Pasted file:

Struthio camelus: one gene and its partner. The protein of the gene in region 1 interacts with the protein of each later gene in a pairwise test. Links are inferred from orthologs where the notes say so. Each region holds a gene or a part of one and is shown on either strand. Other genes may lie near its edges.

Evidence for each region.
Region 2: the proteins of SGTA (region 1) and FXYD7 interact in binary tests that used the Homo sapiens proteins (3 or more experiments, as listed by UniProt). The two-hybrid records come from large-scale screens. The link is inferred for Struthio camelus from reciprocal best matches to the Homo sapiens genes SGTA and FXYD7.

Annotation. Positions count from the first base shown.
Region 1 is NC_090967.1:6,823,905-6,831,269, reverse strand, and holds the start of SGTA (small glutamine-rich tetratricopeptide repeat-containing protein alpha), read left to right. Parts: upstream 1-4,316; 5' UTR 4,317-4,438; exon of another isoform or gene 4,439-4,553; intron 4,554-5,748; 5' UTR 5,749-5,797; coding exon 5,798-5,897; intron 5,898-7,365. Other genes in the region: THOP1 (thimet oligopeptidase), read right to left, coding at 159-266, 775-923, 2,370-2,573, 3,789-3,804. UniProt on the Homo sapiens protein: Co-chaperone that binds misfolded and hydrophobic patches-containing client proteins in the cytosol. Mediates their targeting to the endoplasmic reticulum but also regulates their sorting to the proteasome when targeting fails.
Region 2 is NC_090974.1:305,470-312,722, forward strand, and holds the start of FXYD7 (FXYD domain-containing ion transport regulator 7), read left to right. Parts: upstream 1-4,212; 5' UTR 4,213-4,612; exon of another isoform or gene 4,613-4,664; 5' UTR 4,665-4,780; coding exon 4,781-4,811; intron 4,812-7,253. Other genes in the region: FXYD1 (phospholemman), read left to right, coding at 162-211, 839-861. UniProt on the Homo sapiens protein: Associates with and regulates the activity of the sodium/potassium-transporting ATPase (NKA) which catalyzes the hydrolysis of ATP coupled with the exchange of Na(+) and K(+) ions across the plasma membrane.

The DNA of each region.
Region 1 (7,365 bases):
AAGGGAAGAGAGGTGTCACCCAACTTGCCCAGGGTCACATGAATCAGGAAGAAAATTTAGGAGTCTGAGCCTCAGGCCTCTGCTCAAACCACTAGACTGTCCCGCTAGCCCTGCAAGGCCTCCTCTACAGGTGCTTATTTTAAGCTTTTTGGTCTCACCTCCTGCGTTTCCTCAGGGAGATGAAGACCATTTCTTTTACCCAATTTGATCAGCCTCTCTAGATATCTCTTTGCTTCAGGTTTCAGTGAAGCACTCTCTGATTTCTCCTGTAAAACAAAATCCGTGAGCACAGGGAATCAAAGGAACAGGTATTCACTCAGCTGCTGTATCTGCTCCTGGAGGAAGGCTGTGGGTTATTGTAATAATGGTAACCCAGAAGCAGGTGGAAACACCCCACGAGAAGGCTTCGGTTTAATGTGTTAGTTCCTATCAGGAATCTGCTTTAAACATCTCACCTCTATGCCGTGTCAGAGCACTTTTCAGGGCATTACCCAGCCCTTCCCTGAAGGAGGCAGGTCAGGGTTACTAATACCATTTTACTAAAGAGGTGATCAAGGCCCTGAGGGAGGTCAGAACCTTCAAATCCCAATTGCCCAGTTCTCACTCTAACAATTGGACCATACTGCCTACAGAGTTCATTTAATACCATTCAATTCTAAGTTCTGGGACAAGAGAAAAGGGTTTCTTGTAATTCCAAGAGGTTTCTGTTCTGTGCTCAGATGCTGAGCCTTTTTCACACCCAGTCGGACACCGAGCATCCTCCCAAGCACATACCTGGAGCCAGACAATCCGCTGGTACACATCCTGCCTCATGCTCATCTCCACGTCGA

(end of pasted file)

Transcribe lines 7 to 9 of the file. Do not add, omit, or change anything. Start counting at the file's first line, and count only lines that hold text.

The DNA of each region.
Region 1 (7,365 bases):
AAGGGAAGAGAGGTGTCACCCAACTTGCCCAGGGTCACATGAATCAGGAAGAAAATTTAGGAGTCTGAGCCTCAGGCCTCTGCTCAAACCACTAGACTGTCCCGCTAGCCCTGCAAGGCCTCCTCTACAGGTGCTTATTTTAAGCTTTTTGGTCTCACCTCCTGCGTTTCCTCAGGGAGATGAAGACCATTTCTTTTACCCAATTTGATCAGCCTCTCTAGATATCTCTTTGCTTCAGGTTTCAGTGAAGCACTCTCTGATTTCTCCTGTAAAACAAAATCCGTGAGCACAGGGAATCAAAGGAACAGGTATTCACTCAGCTGCTGTATCTGCTCCTGGAGGAAGGCTGTGGGTTATTGTAATAATGGTAACCCAGAAGCAGGTGGAAACACCCCACGAGAAGGCTTCGGTTTAATGTGTTAGTTCCTATCAGGAATCTGCTTTAAACATCTCACCTCTATGCCGTGTCAGAGCACTTTTCAGGGCATTACCCAGCCCTTCCCTGAAGGAGGCAGGTCAGGGTTACTAATACCATTTTACTAAAGAGGTGATCAAGGCCCTGAGGGAGGTCAGAACCTTCAAATCCCAATTGCCCAGTTCTCACTCTAACAATTGGACCATACTGCCTACAGAGTTCATTTAATACCATTCAATTCTAAGTTCTGGGACAAGAGAAAAGGGTTTCTTGTAATTCCAAGAGGTTTCTGTTCTGTGCTCAGATGCTGAGCCTTTTTCACACCCAGTCGGACACCGAGCATCCTCCCAAGCACATACCTGGAGCCAGACAATCCGCTGGTACACATCCTGCCTCATGCTCATCTCCACGTCGA